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With social media playing such a big role in our lives, people post online without thinking twice. Many people use platforms such as Facebook, Instagram, Twitter, and Snapchat to connect with friends, family, and the public. Following an accident or injury, you might want to share updates with your friends and followers online. From a legal perspective, this is not a good idea. In fact, posting about your accident on social media can be detrimental to your case. How?
While collecting evidence in your case, insurance adjusters will review your social channels. They do this to look for evidence to destroy your case or hinder your credibility. Writing something as simple as, “whoops” after a car crash can be seen as an admission of fault. This is true even if you are not the person to blame. You don’t want anything you post on your social media accounts to discredit your claim. So, it is best to refrain from publishing a post or story after an accident.
Besides written posts, the other side can use any photos or videos you or your friends upload against you. While it’s important to take photos of any damages, witnesses, vehicles involved, driver information, and more after a car accident, you should never post them online. Again, any photos or videos you post after an accident can be used as a form of evidence to attempt to discredit your claim or reduce your settlement.
An example of this? Let’s say you upload a video of yourself dancing at a family wedding, or even a photo at the gym. If you are seeking compensation for an injury, insurance companies may use this media to argue that you’re exaggerating or faking your injuries even if you were just doing all you could to be present with your loved ones on a special occasion despite the pain or working on rehab exercises to get better. The insurance company just doesn’t care. Its goal is to discredit you and underpay your claim, not to take responsibility for the damages it owes. As a result, sharing these post-accident activities can damage your credibility, especially if your case goes to trial.
As you’ve heard, anything you post online will be there forever. You may think a deleted post is gone, but anyone can access your post history with the right paperwork. Once you post about an accident online, the information is out there forever. So, you should avoid uploading any information about your accident or injuries during your personal injury case.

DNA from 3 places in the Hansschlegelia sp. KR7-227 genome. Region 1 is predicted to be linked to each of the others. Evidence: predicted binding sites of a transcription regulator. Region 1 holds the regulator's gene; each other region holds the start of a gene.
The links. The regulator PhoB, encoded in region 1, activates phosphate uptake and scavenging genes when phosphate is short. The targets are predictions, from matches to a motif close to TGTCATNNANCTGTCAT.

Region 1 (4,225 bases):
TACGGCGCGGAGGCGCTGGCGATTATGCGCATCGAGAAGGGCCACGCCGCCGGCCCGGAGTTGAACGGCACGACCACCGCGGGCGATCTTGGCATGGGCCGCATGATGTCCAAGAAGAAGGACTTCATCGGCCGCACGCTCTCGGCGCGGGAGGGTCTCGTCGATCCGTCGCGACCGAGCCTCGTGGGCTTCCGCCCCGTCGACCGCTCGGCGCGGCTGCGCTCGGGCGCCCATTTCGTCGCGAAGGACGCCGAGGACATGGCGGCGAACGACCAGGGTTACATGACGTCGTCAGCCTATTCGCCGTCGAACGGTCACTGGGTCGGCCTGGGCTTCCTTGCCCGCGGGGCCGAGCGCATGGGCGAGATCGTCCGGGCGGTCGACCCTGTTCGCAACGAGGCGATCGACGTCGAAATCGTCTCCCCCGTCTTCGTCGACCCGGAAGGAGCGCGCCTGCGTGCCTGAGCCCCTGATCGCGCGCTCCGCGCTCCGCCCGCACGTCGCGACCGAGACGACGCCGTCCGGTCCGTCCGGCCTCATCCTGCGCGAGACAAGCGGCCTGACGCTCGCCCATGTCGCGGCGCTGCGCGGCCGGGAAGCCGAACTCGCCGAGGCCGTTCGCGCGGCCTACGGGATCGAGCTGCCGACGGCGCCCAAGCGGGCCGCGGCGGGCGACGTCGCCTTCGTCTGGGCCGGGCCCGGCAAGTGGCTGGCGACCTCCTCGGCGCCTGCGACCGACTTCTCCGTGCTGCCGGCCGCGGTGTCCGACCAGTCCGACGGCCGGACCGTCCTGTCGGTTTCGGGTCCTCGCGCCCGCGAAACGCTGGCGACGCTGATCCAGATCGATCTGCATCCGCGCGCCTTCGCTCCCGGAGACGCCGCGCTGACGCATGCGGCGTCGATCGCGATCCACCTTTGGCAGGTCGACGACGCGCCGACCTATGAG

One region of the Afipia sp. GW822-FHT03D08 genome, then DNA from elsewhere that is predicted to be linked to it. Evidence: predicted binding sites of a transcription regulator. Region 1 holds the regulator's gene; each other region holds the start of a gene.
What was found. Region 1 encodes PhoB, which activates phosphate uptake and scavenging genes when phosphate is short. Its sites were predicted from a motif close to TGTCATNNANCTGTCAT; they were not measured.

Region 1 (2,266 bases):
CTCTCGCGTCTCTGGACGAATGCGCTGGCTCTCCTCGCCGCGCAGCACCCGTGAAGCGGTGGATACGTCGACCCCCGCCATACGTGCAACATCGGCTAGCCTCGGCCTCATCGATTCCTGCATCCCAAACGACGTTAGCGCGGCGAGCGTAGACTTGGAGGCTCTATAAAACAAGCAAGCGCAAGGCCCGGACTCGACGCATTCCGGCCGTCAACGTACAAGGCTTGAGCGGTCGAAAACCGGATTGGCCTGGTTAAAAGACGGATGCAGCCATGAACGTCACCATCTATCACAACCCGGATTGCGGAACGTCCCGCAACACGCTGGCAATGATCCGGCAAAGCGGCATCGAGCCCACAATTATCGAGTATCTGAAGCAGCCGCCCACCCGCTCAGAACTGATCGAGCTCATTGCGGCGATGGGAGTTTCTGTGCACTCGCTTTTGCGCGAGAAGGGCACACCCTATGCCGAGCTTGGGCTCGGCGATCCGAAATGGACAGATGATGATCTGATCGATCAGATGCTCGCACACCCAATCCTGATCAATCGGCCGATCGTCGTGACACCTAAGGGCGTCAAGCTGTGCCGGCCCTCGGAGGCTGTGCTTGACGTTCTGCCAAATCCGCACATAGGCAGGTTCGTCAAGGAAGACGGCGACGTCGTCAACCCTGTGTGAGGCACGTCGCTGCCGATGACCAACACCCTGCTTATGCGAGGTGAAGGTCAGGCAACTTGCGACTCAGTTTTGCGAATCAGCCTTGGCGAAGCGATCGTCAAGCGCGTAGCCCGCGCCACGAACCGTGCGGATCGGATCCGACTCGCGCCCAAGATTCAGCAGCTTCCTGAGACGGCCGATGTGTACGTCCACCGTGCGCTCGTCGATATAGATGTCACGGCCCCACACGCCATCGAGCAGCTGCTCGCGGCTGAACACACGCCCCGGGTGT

Accidents can cause feelings of anxiety, uncertainty, frustration, fear, and much more. While you may feel inclined to share these emotions with your friends and family, remember that your words can be taken out of context.
For instance, if you post something like “Ugh, not again…I’m so annoyed” after a car accident, this could convey that it’s not the first time you have been in or caused an accident even if the “prior accident” was someone backing into your parked car in a parking lot. The insurance company may also argue that you do not find the situation all that serious.
Even worse, the insurance company may be allowed to present this statement in court to further misinterpret your words and deem a statement like this one as an admission of fault. After an accident, it is important to avoid posting about your situation so that your words don’t get twisted and used to devalue your case.
As your South Carolina car accident lawyers, we want to make sure you get the entirety of what you’re owed under SC law. Don’t let a post on social media limit your compensation.
At Cavanaugh & Thickens, we look out for your best interest to ensure that you get the best possible outcome for your case. If you have been in an accident anywhere in South Carolina, our experienced, award-winning team is here for you. For your free consultation, call us today at (803) 888-2200 or fill out our online consultation form, and we will be in touch ASAP.
Disclaimer: The opinions and ideas in this article are for informational purposes only and are not intended as legal advice. Each case is different and must be evaluated based on its own particular facts and merits.
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